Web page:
He wasn’t often shown reading on West Wing – I suppose that wouldn’t make great television – but every episode was laced with literary quotes from President Bartlet, often from the Bible.  Let’s just hope you can’t actually become president, even a TV president, without a lot of reading in your life.

Sawyer from Lost

LOST might have concluded with a lot of questions unanswered, but one thing was perfectly clear: Tough-guy Sawyer loved to read.  Death-dealing smoke monsters and busted reading glasses couldn’t keep him away from his books for long.  And all that reading touched off a lot of on line chatter about book references on the show.  Check out this list of books from LOST, and the LOST Books Challenge.

Honorable mention: Captain Jean Luc Picard of Star Trek fame, and Lisa from The Simpsons.  Many thanks to our Facebook Fans for their contributions to this article.

Bradley S. Wirz, Founder & CEO

P.S.  Please flatter us by subscribing to this blog via email or RSS Feed.  Doing so plays a big role in supporting our philanthropic mission to build libraries in the developing world!

Baby Products: Coming Soon (With Your Help!)

As you may or may not know, GoneReading’s philanthropic mission is to enable readers worldwide by funding the construction of libraries and other literacy programs in the developing world.  In fact, we donate 100% of our profits to such programs.

Rather than asking for donations, we generate these profits through the sale of our reading lifestyle merchandise, designed exclusively for book lovers and readers like yourself.  We encourage you to check out GoneReading’s Online Store.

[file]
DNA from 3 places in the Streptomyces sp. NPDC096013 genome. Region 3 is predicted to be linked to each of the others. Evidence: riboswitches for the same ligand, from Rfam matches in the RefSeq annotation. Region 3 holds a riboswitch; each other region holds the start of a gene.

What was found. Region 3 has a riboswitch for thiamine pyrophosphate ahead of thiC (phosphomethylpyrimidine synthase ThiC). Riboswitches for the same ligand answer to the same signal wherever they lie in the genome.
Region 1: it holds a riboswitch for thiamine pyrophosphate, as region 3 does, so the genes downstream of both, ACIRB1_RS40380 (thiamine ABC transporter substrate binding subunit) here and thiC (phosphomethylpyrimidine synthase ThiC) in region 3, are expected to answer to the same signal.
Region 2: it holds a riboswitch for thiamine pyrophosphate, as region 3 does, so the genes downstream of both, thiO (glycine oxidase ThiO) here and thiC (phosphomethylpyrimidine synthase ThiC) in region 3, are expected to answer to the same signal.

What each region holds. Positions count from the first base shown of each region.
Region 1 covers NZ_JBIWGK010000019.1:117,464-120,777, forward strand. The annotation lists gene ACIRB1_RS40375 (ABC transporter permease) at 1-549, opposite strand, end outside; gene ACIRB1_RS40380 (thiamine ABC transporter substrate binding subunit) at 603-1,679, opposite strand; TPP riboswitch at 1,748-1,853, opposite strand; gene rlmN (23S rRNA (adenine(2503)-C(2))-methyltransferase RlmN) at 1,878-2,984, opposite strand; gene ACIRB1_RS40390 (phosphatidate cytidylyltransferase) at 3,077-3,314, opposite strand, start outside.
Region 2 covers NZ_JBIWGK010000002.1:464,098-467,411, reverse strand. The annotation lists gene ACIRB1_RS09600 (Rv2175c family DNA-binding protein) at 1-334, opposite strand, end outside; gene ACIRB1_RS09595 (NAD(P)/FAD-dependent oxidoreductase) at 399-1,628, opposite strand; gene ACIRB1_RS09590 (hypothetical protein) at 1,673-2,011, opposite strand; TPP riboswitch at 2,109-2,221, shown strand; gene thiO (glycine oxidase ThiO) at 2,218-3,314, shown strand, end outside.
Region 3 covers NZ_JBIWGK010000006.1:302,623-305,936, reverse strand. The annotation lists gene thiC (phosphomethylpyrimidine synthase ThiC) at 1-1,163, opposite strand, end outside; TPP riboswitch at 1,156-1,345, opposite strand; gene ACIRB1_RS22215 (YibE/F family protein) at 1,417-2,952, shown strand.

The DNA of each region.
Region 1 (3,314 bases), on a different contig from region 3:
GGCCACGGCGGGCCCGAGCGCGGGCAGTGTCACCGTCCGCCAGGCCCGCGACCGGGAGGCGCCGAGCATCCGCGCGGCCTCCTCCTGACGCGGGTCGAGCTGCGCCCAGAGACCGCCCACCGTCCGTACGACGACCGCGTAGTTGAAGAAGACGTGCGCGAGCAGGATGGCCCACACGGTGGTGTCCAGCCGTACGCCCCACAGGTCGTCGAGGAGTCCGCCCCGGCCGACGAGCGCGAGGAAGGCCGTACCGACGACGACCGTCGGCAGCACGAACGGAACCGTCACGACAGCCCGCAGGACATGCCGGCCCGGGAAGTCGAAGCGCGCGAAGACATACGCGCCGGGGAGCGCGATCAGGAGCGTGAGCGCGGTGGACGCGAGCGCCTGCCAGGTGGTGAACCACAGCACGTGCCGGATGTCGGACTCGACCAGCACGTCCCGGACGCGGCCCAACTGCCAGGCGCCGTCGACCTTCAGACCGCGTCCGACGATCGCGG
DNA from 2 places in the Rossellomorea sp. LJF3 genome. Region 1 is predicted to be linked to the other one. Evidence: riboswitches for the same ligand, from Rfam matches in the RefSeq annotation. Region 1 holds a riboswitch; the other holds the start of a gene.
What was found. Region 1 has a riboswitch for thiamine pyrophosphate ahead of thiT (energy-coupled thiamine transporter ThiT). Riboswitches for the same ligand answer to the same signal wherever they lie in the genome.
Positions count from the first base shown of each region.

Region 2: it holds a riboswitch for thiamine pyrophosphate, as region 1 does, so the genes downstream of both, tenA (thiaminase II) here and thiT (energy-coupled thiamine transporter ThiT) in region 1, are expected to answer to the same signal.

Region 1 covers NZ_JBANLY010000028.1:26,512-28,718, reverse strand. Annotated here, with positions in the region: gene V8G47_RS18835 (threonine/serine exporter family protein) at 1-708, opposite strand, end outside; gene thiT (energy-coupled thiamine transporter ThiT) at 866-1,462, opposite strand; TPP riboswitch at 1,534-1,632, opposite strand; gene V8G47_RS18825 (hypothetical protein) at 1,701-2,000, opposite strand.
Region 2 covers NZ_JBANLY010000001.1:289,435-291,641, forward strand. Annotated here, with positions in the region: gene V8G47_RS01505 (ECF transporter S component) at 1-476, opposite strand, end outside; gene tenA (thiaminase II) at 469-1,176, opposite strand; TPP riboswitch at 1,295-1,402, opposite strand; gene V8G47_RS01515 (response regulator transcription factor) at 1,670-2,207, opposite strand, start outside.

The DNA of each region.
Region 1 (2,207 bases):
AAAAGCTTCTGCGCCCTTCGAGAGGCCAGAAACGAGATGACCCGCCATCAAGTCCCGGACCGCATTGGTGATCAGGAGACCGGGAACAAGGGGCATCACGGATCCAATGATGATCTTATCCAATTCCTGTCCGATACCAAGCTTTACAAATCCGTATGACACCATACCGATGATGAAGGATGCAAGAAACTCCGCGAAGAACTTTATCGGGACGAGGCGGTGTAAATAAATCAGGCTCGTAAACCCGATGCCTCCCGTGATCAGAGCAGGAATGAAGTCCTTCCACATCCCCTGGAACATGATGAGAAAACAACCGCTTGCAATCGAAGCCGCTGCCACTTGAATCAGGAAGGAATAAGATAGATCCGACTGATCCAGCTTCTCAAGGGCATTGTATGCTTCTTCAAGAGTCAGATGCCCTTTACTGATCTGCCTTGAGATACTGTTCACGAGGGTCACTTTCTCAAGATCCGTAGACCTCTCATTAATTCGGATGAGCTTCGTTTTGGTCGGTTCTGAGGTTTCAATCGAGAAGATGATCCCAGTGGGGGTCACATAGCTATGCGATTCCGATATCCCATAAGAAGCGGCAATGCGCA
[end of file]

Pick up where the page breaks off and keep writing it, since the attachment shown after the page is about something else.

And now we’re thrilled to announce that GoneReading will soon extend its gift and merchandise offering to include a line of baby products.  Yes, we want to turn your babies into book lovers!

Included in the lineup will be baby hats, onesies, bibs and blankets, each available in a wide variety of colors and sizes (samples displayed above).

Your Creativity Needed

BUT, we need your help in developing new “headlines” and “slogans” for our new baby product lineup.  Have a cute idea?  Post them as a comment below, on our Facebook page, or send them via email to  If we decide to use your idea we will gladly send you any free item of your choosing from our online store!

So put your thinking caps on and send us those ideas.  As always, we appreciate your time!

Bradley S. Wirz, Founder & CEO

P.S.  Please flatter us by subscribing to this blog via email or RSS Feed.  Doing so plays a big role in supporting our philanthropic mission!

Reader Survey: When Do You Bail On A Bad Book?

Book lovers appear to have a wide range of opinions on the subject of bad books, and whether or not we should finish reading them once started.  Personally, I’ve always been of the I-will-forge-ahead-no-matter-what mindset, which can be really painful because I tend to read long books.  Many disagree with this approach.

Because everyone seems to disagree, the minds at GoneReading decided to conduct a poll to see if we can get this thing settled once and for all.  Please take a moment to respond to our poll, share your comments below, and forward along to your reading friends!

For more online discussion on the topic check-out these sites:

Bradley S. Wirz, Founder & CEO

P.S.  If you enjoyed this little post and want to see the final survey results, please flatter us by subscribing to this blog via email or RSS Feed.  Doing so plays a big role in supporting our philanthropic mission!